X-Men #10 explores Gabriel Summers inner conflict while tying into Empyre and teasing more menaces to come!

Review: X-MEN #10 – Death and Violence on the Moon


Tying into the Empyre event, Marvel Comics releases X-Men #10 July 29. Writer and “Head of X” Jonathan Hickman is joined by artist Leinil Francis Yu, color artist Sunny Gho, and letterer VC’s Clayton Cowles.

spoilers ahead



I expressed surprised in my review of Empyre: X-Men #1 that the issue didn’t address the fact that the Summer House is on the move, the location of the Cotati base of attack. Hickman aptly addresses my previous concerns in the opening prose section describing the Cotati’s presence on the moon: “Huh. Who do we know who lives on the Moon?”

The issue focuses on Vulcan (Gabriel Summers) and picks up a previous revelation that the original Vulcan did not die in the War of Kings. As the original Vulcan is captured and probed by aliens from the Fault, whose goal seems to be to embrace being a broken person, we see the Vulcan at the Summer House on the moon muse and reflect about his struggles with violence and darkness as he tries to convince the Cotati not to embrace violence by attacking Earth. Ultimately, the Cotati don’t heed Vulcan’s admonishment and are destroyed, setting up a future conflict between Krakoa and the Cotati.

I’m excited to see where this two Vulcans story goes. They seem to share some sort of psychic link, with Gabriel waking up on the moon appearing to remember his counterpart’s probing. The Fault aliens’ intent seems to be to release Vulcan back into the universe as some kind of trojan horse, appearing to be good, but only as a mask for the brokenness within. If I had to guess on the direction this plot is going, I’d say that there will be some encounter between the two Vulcans, where Gabriel vanquishes his past self as a sign of personal transformation.

But that’s only a guess.


I love Yu’s art in this issue, especially his close-ups of people’s eyes and faces.

I appreciate the detail that Yu gives to his characters close up and have always appreciated the way his art complements Hickman’s writing.

Yu also is able to communicate some comedic timing in what is largely a serious and self-reflective issue for Vulcan. As Vulcan confronts the Cotati, his friends Petra and Sway are back day-drinking at the Summer House. Yu does an excellent job of capturing a funny moment.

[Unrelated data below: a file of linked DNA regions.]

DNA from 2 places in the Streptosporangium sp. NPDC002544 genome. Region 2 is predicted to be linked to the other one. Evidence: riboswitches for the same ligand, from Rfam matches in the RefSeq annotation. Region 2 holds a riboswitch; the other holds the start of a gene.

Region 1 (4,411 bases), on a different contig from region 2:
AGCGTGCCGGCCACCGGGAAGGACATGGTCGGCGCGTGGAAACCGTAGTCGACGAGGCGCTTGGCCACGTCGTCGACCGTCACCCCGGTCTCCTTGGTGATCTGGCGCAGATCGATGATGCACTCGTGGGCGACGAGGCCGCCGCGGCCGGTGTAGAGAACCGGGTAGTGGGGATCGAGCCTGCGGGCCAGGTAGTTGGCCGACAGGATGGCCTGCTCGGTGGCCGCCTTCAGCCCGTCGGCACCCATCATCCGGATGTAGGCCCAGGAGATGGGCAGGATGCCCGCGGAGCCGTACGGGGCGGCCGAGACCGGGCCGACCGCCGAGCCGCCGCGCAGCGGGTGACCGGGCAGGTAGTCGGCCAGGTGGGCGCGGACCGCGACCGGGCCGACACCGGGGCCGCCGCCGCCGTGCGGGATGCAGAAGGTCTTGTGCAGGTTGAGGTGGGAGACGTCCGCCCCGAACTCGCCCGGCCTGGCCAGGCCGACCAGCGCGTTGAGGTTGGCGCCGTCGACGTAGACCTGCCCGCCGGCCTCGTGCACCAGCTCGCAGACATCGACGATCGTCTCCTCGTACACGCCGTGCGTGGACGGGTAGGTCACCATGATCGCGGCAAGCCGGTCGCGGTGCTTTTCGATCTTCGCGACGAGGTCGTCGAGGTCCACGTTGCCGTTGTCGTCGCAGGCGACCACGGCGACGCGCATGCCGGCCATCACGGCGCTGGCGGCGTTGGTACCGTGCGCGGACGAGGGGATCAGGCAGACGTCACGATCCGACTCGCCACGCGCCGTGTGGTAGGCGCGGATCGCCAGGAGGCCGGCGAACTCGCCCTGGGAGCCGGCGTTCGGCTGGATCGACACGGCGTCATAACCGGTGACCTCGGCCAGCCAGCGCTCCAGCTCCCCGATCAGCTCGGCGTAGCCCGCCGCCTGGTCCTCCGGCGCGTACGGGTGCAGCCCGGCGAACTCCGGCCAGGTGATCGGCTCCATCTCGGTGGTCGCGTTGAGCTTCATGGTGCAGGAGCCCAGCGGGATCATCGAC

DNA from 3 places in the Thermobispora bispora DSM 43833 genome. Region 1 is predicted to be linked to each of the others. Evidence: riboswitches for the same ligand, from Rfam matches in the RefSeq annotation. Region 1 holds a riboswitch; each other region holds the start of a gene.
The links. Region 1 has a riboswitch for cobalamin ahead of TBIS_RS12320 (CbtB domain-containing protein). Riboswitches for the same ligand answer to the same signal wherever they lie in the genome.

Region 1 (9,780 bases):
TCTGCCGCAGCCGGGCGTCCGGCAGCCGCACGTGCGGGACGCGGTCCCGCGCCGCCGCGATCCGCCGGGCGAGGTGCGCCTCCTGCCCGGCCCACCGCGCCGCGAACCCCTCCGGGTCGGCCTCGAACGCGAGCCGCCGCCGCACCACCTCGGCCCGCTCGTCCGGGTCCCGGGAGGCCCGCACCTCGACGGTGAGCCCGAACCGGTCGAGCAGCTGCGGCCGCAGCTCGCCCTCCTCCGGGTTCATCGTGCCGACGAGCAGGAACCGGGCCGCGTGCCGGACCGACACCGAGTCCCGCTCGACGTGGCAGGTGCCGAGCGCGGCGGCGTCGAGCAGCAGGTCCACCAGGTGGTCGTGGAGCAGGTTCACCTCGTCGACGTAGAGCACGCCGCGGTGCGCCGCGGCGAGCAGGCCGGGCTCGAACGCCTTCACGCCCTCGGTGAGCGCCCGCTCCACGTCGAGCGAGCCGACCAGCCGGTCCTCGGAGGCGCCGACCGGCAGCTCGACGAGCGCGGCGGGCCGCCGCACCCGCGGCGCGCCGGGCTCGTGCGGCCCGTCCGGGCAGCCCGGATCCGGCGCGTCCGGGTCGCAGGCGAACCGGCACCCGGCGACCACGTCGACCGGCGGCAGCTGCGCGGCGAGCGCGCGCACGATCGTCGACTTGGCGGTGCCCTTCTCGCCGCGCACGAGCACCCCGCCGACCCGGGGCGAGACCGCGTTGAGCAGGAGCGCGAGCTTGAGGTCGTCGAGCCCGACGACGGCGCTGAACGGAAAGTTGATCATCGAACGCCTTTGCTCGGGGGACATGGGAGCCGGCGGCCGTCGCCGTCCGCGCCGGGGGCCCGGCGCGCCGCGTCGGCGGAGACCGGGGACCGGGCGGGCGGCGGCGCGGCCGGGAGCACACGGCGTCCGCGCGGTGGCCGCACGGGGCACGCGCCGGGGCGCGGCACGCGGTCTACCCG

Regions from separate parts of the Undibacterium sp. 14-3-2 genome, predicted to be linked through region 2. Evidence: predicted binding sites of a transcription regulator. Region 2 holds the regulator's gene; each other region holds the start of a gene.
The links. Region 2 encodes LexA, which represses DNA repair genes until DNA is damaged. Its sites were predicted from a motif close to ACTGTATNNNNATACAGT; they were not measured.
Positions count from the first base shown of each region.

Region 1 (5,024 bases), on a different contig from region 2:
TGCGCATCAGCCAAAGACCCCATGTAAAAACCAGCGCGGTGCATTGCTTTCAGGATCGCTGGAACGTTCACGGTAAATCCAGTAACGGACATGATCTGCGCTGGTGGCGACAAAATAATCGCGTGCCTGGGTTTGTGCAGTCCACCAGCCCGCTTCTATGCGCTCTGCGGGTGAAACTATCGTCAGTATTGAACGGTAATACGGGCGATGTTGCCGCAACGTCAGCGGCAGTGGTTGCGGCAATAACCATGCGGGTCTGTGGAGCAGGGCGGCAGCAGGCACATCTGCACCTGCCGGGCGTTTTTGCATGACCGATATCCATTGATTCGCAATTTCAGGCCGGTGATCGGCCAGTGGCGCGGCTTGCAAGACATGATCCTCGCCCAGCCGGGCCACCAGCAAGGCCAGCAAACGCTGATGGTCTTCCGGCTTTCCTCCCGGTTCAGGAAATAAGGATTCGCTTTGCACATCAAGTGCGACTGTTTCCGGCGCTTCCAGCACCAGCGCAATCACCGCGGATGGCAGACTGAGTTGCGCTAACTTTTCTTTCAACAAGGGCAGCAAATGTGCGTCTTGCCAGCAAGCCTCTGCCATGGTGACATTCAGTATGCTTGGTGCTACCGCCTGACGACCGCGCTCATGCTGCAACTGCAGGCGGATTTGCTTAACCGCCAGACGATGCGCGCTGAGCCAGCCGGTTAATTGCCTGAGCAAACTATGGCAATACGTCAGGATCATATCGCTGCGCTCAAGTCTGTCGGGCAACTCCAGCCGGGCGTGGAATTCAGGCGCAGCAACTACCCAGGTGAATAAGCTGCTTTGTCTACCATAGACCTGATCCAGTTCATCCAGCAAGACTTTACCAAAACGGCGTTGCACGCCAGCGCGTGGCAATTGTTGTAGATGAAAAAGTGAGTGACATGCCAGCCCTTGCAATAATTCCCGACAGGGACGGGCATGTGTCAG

Everything about this scene that makes it funny is obviously a collaboration between writer, artist, and letterer. Still, that little explosion on the horizon in an otherwise tranquil scene makes it all work.

And then, of course, there are just badass moments in this issue when Vulcan fights the Cotati.

After having Vulcan standing around trying to reason with the Cotati, Yu does a beautiful job showing him unleashing on some fools.


Gho’s colors are gorgeous here and are a great complement to Yu’s art. In the fight with Cotati, the colors of Vulcan’s fire are shaded well, giving them a smoky, smoldering look. That is particularly captured here.

That grainy mixture of black and orange works on a couple of levels, both to capture the fiery destruction, but accompanied by the look on Vulcan’s face, it reminds us of the brokenness, anger, and violence underneath the surface that has now been allowed an outlet.

Again, I very much hope that Vulcan’s arc is leading to redemption and not an unleashing of wrath upon his friends and enemies alike (I thought he might kill Petra and Sway when he turned around in that last panel).


Cowles’ lettering is excellent throughout the text. I found it interesting that this is one of the first X-titles I’ve read in a while that lacked a significant prose section unless of course you count Scott’s letter to Gabriel telling him that he’ll be there for him; however, this is accompanied by images, so I don’t think it quite counts. Cowles does a good job differentiating his lettering between the various alien species in this issue, character inflections, and narration without at any point overcrowding the page. His letters are a perfect complement to Yu’s art.


This is another excellent issue by Hickman. Per Hickman’s usual MO, everything he does is a majorly decompressed slow burn. Hickman is giving the X-World he’s creating room to grow and breathe and establish its own status quo. I am waiting for the other shoe to drop, though. Having read House/Powers of X, I know it’s coming, but Hickman isn’t in a hurry to get there. I’m still waiting for all the teased menaces to pay off in a big way. This issue teases that there is something on the horizon.

What did you think of X-Men #10? What do you think is in store for Vulcan’s future? Tell us in the comments below!

Matthew Brake
Matthew Brake
Matthew Brake is the series editor for the book series Theology and Pop Culture from Lexington Books. He is also the co-editor of the forthcoming Religion and Comics series from Claremont Press. He holds degrees in Interdisciplinary Studies and Philosophy from George Mason University. He also writes for Sequart and the Blackwell Popular Culture and Philosophy blog.
X-Men #10 explores Gabriel Summers inner conflict while tying into Empyre and teasing more menaces to come!Review: X-MEN #10 - Death and Violence on the Moon